Lesar: Cal Peterson a born leader in net for Notre Dame hockey
SOUTH BEND – Wait, what’d Jeff Jackson just say?
The Notre Dame hockey coach was talking about his goalie — and captain — Cal Petersen.
Goalies aren’t normally captains. Maybe it’s hard to lead from behind all those pads. The 6-foot-3, 190-pound junior is the first in Notre Dame history and the only one currently in Division I.
Sounded like Jackson said, unlike most goalies, “(Petersen) isn’t aloof.” Or, was it, unlike most goalies, “(Petersen) isn’t a goof”?
“Both,” said Jackson, a former goalie himself who was able to crack a smile.
Petersen’s stability, and his leadership skills, will be put to the test Thursday night when he leads the Irish into a Frozen Four meeting with Denver — the nation’s top-ranked team in any poll that matters — at the United Center in Chicago.
If the Irish are going to pull off the amazing upset — sorta like what Mississippi State did to UConn in women’s basketball — Petersen will have to “stand on his head,” as the hockey lingo goes.
He’s been an acrobat for most of this season.
Thursday’s start with be the 90th straight of Petersen’s career, the fourth-longest streak in Division I history. This season, his impressive numbers include: Goals against (2.13, 13th in the country); save percentage (.929, 8th); shutouts (6, tie for 1st); wins (23, tie for 6th); and saves (1,065, 2nd).
Last year, Jackson said Petersen was amazing in two Christmas break games at Denver that resulted in ties.
“There’s a big difference between hockey in December and hockey in April,” Petersen said.
Spoken like a true leader.
“The great captains we’ve had here have been the best team-builders,” said Jackson. “They make sure guys toe the line when they need to. They’re more involved when the coaches aren’t around.
“For me, it was more about (Petersen) and his character; and the fact that he’s a hard worker and he’s a humble guy. He’s a normal kid.”
“The nature of the position, goalies are in the leadership light,” Petersen said. “They can have an influence over games. For me, it’s important to be the hardest working guy on the ice.
“I was making sure it wasn’t a disaster. It worked out somewhat well up to this point. I just tried to be myself and lead the best way I could.”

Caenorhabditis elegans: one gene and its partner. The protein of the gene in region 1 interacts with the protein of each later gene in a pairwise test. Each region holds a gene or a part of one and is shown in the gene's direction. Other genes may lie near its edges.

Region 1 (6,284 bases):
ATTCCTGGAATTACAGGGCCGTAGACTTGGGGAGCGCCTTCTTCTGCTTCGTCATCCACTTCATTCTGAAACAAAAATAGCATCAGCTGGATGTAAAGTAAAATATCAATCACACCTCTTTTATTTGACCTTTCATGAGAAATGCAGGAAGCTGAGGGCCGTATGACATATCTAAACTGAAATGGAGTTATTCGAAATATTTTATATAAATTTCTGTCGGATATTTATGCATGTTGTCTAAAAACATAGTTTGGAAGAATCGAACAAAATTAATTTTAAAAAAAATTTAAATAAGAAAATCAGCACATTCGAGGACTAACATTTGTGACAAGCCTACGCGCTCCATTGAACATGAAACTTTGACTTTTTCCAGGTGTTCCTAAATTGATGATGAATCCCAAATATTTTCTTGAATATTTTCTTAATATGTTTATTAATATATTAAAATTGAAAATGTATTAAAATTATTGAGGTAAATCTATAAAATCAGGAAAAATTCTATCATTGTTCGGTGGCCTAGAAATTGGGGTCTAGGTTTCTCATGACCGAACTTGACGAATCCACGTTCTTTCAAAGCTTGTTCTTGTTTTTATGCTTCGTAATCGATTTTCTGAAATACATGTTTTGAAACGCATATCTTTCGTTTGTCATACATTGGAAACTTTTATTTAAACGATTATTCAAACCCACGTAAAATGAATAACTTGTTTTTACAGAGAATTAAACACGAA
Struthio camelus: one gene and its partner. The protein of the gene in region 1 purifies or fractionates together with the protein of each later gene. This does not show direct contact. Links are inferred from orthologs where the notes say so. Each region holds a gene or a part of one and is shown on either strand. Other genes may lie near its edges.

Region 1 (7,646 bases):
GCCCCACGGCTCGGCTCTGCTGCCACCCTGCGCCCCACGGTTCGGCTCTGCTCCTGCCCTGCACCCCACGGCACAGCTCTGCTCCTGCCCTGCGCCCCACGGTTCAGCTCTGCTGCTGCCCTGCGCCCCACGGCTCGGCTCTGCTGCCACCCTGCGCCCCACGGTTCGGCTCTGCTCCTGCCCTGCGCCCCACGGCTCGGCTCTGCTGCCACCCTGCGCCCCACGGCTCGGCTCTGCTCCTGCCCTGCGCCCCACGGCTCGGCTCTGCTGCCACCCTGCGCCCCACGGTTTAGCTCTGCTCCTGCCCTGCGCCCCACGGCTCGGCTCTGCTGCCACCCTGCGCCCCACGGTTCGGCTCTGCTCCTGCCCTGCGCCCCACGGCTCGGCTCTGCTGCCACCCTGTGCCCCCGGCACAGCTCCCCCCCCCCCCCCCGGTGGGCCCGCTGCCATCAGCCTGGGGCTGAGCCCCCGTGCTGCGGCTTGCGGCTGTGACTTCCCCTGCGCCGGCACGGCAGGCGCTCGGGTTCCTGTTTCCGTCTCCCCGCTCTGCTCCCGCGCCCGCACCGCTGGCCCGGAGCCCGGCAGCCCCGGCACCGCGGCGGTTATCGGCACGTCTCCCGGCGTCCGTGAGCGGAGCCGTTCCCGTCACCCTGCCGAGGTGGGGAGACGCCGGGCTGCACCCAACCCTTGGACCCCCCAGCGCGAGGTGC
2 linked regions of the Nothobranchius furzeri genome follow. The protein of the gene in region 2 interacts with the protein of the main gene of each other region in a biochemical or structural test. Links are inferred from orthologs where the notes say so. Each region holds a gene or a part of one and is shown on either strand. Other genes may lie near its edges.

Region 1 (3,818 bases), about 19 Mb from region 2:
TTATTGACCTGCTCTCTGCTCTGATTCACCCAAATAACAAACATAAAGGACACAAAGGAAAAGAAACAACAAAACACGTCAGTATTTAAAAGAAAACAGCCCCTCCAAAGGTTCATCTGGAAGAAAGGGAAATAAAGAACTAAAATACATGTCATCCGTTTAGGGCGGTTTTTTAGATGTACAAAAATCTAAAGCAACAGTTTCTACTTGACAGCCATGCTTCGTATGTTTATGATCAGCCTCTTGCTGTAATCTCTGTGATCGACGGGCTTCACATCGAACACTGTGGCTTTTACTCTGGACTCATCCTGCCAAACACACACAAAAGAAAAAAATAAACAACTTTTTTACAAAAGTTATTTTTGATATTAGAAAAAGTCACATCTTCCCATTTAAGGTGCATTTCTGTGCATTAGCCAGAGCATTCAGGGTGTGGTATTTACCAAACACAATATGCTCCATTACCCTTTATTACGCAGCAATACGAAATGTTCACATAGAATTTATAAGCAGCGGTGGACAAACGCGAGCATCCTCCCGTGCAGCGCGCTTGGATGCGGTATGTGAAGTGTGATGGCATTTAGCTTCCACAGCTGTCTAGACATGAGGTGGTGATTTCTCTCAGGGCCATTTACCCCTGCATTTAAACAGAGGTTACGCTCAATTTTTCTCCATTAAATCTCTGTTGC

Recently, The Players Tribune contacted Petersen and had him tell his story of growth that led him to Notre Dame. Like most hockey players, Petersen has had an indirect route to college via junior leagues.
His journey took him from his hometown of Waterloo, Iowa, to Minneapolis (a seven-hour round-trip drive three days a week for practice) and then to Chicago (one year living in a house with a relative, the next in a hotel room with a relative).
All his parents asked in return: Be the hardest worker on the ice every second of the practice.
He continues to take that pledge to heart today.
“It’s important for a guy like Cal, who brings it every day on the ice; in the weight room…” said Jackson. “He can lead by example too. I don’t think he has to have a big voice, necessarily, but he speaks when he needs to.”
“Never really being a captain before, I didn’t know what to expect,” said Petersen, who was claimed by Buffalo in the fifth round of the NHL draft a couple years ago. “I’ve played with some great captains, but for me to be my best I had to carve out my own route. I’ve grown a lot. I understand what our responsibilities are and how (he and the other three captains) can help the team to stay on track.
“When coach brought it up to me, I thought it was too good of an opportunity and honor to pass up. I knew it would be a challenge.
“We’re past where we have to worry about everyone showing up for practice or workouts on time.”
Neither aloof or a goof, Petersen has been the right guy at the right time for the Irish.
They’ve followed his lead all the way to Chicago.
WHO: Notre Dame (23-11-5) vs. Denver (31-7-4)
WHERE: United Center, Chicago
WHEN: Thursday, 9:30 p.m. (EDT)
RADIO: WZOC (94.3 FM)